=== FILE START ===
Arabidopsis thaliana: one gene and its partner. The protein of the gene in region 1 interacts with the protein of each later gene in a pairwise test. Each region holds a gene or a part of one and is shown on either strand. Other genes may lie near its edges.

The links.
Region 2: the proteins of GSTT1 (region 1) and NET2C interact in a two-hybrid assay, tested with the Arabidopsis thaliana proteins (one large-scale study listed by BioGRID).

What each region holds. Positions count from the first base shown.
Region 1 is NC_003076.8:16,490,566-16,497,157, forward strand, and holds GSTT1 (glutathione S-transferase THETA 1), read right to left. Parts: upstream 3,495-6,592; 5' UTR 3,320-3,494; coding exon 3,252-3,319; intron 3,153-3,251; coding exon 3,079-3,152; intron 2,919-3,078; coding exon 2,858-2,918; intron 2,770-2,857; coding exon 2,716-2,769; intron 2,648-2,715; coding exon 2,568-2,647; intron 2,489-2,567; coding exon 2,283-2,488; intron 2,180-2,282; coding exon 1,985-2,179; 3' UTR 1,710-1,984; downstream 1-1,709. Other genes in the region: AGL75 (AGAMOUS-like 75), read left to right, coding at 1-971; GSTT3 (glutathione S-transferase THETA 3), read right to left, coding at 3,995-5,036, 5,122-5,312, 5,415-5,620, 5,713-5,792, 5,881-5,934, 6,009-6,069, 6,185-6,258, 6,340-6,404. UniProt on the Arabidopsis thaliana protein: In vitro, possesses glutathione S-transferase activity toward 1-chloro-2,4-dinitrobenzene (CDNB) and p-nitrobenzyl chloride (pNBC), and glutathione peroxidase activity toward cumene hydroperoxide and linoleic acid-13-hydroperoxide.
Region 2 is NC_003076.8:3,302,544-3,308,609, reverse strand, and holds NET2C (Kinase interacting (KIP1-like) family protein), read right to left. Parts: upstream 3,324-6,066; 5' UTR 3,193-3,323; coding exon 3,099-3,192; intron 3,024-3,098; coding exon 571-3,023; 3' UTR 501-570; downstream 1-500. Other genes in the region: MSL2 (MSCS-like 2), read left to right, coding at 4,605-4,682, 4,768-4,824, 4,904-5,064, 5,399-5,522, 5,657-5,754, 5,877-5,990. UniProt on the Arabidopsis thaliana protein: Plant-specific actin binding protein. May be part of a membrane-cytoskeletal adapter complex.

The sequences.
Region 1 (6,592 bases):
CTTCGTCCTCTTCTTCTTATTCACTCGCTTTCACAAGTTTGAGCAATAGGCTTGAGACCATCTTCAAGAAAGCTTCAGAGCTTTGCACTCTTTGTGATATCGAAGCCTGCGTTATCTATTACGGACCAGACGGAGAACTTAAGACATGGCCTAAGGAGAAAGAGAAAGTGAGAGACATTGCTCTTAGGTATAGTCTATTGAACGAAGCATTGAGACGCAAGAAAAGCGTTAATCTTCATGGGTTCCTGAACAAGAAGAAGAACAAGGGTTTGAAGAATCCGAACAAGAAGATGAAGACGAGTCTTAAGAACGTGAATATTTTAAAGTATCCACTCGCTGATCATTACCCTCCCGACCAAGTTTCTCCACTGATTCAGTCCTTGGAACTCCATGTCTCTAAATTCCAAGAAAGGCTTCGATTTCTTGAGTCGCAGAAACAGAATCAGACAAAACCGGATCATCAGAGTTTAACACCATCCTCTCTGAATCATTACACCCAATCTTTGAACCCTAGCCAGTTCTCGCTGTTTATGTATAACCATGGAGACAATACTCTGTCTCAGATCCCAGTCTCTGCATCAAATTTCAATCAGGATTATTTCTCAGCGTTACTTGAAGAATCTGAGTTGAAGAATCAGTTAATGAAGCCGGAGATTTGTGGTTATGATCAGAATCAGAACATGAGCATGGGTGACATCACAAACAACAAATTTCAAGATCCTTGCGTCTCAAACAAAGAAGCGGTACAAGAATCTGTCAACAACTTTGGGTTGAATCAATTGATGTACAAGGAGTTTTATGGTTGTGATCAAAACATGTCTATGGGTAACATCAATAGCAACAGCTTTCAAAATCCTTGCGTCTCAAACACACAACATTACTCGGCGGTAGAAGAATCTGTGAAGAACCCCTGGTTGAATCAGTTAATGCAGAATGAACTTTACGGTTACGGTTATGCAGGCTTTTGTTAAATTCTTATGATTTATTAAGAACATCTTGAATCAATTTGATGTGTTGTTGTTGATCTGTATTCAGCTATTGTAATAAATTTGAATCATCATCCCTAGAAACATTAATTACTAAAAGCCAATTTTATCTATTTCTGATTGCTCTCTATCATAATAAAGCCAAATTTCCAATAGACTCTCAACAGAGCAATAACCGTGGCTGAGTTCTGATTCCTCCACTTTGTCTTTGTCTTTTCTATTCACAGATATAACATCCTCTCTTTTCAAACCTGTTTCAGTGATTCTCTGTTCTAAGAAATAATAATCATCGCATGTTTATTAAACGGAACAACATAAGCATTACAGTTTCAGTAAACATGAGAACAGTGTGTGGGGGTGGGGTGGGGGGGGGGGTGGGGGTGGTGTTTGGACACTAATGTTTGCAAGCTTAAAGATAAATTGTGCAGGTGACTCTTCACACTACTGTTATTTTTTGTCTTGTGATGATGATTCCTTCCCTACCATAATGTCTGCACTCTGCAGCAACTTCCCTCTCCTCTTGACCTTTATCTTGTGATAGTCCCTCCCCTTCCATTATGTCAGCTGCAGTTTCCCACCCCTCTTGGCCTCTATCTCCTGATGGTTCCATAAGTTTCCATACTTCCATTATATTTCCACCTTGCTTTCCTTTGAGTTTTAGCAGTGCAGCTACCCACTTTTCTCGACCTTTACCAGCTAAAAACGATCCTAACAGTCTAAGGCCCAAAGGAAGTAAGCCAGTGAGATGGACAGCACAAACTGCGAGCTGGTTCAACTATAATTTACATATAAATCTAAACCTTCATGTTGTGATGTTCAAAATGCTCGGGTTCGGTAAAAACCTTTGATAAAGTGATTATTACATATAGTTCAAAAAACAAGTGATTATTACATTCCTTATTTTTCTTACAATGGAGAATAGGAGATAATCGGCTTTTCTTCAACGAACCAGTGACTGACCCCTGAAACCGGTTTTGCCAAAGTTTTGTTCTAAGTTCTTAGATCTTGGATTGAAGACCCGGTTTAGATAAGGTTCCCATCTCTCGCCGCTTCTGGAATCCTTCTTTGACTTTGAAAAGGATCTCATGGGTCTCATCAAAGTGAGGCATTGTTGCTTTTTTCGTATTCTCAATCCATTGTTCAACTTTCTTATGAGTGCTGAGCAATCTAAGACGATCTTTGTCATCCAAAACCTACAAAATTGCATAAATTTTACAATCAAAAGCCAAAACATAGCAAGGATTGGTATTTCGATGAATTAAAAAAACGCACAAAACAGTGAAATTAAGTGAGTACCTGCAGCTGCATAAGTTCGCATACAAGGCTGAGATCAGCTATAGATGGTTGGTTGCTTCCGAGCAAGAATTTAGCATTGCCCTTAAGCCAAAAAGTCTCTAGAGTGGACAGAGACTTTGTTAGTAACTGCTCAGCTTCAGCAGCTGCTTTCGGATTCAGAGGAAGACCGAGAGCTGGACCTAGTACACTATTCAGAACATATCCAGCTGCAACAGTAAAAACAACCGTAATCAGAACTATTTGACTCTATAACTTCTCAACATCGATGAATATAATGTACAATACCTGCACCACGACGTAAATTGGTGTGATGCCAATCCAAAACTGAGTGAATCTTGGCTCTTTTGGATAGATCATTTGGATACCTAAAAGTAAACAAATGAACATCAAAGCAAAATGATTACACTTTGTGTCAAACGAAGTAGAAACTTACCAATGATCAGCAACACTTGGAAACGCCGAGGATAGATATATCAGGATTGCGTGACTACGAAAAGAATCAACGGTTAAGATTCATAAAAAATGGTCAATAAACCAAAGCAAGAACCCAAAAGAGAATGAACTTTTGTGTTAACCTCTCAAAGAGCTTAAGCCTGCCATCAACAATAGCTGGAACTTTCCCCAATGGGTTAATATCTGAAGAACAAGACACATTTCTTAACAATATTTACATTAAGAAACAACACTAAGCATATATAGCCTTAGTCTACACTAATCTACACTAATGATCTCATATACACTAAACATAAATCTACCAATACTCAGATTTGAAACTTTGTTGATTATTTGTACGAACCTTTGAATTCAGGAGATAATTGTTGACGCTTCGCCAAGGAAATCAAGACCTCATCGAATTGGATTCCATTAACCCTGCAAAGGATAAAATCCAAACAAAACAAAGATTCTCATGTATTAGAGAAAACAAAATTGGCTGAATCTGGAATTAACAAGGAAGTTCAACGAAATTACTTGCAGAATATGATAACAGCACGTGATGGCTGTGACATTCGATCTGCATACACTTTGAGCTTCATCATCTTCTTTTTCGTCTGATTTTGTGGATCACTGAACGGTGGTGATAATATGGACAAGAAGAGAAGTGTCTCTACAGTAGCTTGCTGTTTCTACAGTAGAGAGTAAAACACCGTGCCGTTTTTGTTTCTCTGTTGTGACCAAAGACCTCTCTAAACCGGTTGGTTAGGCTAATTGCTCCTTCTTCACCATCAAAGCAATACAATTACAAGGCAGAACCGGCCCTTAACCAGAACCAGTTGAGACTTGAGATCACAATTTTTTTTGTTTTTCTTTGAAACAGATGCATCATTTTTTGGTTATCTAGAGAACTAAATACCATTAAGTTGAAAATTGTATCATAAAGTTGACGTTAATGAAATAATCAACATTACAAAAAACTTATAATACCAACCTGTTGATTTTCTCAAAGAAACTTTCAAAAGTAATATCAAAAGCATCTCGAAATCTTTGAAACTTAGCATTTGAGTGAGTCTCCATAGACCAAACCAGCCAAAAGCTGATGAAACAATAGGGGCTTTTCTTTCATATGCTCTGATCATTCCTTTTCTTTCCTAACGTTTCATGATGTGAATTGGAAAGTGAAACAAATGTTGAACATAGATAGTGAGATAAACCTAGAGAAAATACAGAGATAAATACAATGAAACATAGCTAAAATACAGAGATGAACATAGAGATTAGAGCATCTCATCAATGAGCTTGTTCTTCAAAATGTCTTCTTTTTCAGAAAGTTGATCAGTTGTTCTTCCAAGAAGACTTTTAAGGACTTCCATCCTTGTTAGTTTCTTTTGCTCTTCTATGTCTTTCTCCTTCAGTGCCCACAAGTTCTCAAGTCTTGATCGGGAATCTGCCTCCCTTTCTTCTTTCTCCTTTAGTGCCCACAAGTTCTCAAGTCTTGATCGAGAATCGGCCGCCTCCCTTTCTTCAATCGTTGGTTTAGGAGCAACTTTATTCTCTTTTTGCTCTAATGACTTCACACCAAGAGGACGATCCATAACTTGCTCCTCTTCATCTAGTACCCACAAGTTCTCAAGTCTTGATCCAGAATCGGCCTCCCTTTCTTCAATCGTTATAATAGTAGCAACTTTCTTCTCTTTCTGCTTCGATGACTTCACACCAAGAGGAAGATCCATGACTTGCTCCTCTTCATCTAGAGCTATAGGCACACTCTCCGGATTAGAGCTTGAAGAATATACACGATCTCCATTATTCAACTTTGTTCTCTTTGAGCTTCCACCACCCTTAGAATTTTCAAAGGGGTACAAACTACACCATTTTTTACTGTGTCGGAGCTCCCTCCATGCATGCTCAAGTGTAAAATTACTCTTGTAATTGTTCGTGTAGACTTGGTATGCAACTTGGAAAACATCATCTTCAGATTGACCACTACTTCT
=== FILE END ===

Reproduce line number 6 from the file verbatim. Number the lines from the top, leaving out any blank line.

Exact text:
Region 2 is NC_003076.8:3,302,544-3,308,609, reverse strand, and holds NET2C (Kinase interacting (KIP1-like) family protein), read right to left. Parts: upstream 3,324-6,066; 5' UTR 3,193-3,323; coding exon 3,099-3,192; intron 3,024-3,098; coding exon 571-3,023; 3' UTR 501-570; downstream 1-500. Other genes in the region: MSL2 (MSCS-like 2), read left to right, coding at 4,605-4,682, 4,768-4,824, 4,904-5,064, 5,399-5,522, 5,657-5,754, 5,877-5,990. UniProt on the Arabidopsis thaliana protein: Plant-specific actin binding protein. May be part of a membrane-cytoskeletal adapter complex.